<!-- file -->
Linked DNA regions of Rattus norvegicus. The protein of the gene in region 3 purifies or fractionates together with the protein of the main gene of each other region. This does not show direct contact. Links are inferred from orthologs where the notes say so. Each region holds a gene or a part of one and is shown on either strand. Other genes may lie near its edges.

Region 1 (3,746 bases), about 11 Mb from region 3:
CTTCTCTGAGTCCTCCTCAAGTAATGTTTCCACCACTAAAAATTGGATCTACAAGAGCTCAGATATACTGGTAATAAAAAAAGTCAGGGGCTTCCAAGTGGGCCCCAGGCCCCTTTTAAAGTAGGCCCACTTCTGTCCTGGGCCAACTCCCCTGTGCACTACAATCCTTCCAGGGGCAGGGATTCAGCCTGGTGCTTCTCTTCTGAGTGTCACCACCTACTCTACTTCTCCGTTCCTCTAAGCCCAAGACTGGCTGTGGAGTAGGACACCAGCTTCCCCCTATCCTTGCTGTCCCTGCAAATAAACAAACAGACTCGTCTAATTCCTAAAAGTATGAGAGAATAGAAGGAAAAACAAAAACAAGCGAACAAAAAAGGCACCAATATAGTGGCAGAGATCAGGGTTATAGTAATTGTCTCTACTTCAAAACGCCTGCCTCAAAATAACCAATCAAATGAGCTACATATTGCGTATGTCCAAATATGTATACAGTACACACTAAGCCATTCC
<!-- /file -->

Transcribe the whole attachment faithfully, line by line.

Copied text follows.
Linked DNA regions of Rattus norvegicus. The protein of the gene in region 3 purifies or fractionates together with the protein of the main gene of each other region. This does not show direct contact. Links are inferred from orthologs where the notes say so. Each region holds a gene or a part of one and is shown on either strand. Other genes may lie near its edges.

Region 1 (3,746 bases), about 11 Mb from region 3:
CTTCTCTGAGTCCTCCTCAAGTAATGTTTCCACCACTAAAAATTGGATCTACAAGAGCTCAGATATACTGGTAATAAAAAAAGTCAGGGGCTTCCAAGTGGGCCCCAGGCCCCTTTTAAAGTAGGCCCACTTCTGTCCTGGGCCAACTCCCCTGTGCACTACAATCCTTCCAGGGGCAGGGATTCAGCCTGGTGCTTCTCTTCTGAGTGTCACCACCTACTCTACTTCTCCGTTCCTCTAAGCCCAAGACTGGCTGTGGAGTAGGACACCAGCTTCCCCCTATCCTTGCTGTCCCTGCAAATAAACAAACAGACTCGTCTAATTCCTAAAAGTATGAGAGAATAGAAGGAAAAACAAAAACAAGCGAACAAAAAAGGCACCAATATAGTGGCAGAGATCAGGGTTATAGTAATTGTCTCTACTTCAAAACGCCTGCCTCAAAATAACCAATCAAATGAGCTACATATTGCGTATGTCCAAATATGTATACAGTACACACTAAGCCATTCC